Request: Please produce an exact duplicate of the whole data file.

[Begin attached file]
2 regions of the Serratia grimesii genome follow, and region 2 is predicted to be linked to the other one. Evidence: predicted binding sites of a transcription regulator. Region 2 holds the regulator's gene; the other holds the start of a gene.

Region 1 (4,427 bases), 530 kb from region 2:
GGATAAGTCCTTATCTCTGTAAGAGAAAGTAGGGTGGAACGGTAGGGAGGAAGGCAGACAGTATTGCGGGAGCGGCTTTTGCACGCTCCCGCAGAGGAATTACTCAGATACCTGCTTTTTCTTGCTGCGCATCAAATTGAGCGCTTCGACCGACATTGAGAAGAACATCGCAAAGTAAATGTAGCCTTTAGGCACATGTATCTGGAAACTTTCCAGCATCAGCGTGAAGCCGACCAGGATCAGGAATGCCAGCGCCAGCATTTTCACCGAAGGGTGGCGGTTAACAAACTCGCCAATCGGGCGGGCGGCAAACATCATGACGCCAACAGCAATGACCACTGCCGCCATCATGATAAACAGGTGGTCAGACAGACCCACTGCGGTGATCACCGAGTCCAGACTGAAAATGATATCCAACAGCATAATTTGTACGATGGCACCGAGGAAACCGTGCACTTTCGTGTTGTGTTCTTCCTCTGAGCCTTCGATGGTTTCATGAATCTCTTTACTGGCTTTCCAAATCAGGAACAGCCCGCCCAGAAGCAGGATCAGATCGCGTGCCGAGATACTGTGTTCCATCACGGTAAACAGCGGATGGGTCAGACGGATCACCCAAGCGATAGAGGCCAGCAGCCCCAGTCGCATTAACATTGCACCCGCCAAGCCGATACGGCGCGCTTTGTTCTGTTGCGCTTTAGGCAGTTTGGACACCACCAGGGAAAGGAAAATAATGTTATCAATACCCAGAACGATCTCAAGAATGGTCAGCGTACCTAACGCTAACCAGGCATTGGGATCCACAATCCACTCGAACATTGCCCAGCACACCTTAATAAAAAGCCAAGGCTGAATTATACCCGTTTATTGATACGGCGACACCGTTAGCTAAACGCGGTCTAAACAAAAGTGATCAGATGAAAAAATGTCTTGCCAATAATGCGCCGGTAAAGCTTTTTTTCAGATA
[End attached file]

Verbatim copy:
2 regions of the Serratia grimesii genome follow, and region 2 is predicted to be linked to the other one. Evidence: predicted binding sites of a transcription regulator. Region 2 holds the regulator's gene; the other holds the start of a gene.

Region 1 (4,427 bases), 530 kb from region 2:
GGATAAGTCCTTATCTCTGTAAGAGAAAGTAGGGTGGAACGGTAGGGAGGAAGGCAGACAGTATTGCGGGAGCGGCTTTTGCACGCTCCCGCAGAGGAATTACTCAGATACCTGCTTTTTCTTGCTGCGCATCAAATTGAGCGCTTCGACCGACATTGAGAAGAACATCGCAAAGTAAATGTAGCCTTTAGGCACATGTATCTGGAAACTTTCCAGCATCAGCGTGAAGCCGACCAGGATCAGGAATGCCAGCGCCAGCATTTTCACCGAAGGGTGGCGGTTAACAAACTCGCCAATCGGGCGGGCGGCAAACATCATGACGCCAACAGCAATGACCACTGCCGCCATCATGATAAACAGGTGGTCAGACAGACCCACTGCGGTGATCACCGAGTCCAGACTGAAAATGATATCCAACAGCATAATTTGTACGATGGCACCGAGGAAACCGTGCACTTTCGTGTTGTGTTCTTCCTCTGAGCCTTCGATGGTTTCATGAATCTCTTTACTGGCTTTCCAAATCAGGAACAGCCCGCCCAGAAGCAGGATCAGATCGCGTGCCGAGATACTGTGTTCCATCACGGTAAACAGCGGATGGGTCAGACGGATCACCCAAGCGATAGAGGCCAGCAGCCCCAGTCGCATTAACATTGCACCCGCCAAGCCGATACGGCGCGCTTTGTTCTGTTGCGCTTTAGGCAGTTTGGACACCACCAGGGAAAGGAAAATAATGTTATCAATACCCAGAACGATCTCAAGAATGGTCAGCGTACCTAACGCTAACCAGGCATTGGGATCCACAATCCACTCGAACATTGCCCAGCACACCTTAATAAAAAGCCAAGGCTGAATTATACCCGTTTATTGATACGGCGACACCGTTAGCTAAACGCGGTCTAAACAAAAGTGATCAGATGAAAAAATGTCTTGCCAATAATGCGCCGGTAAAGCTTTTTTTCAGATA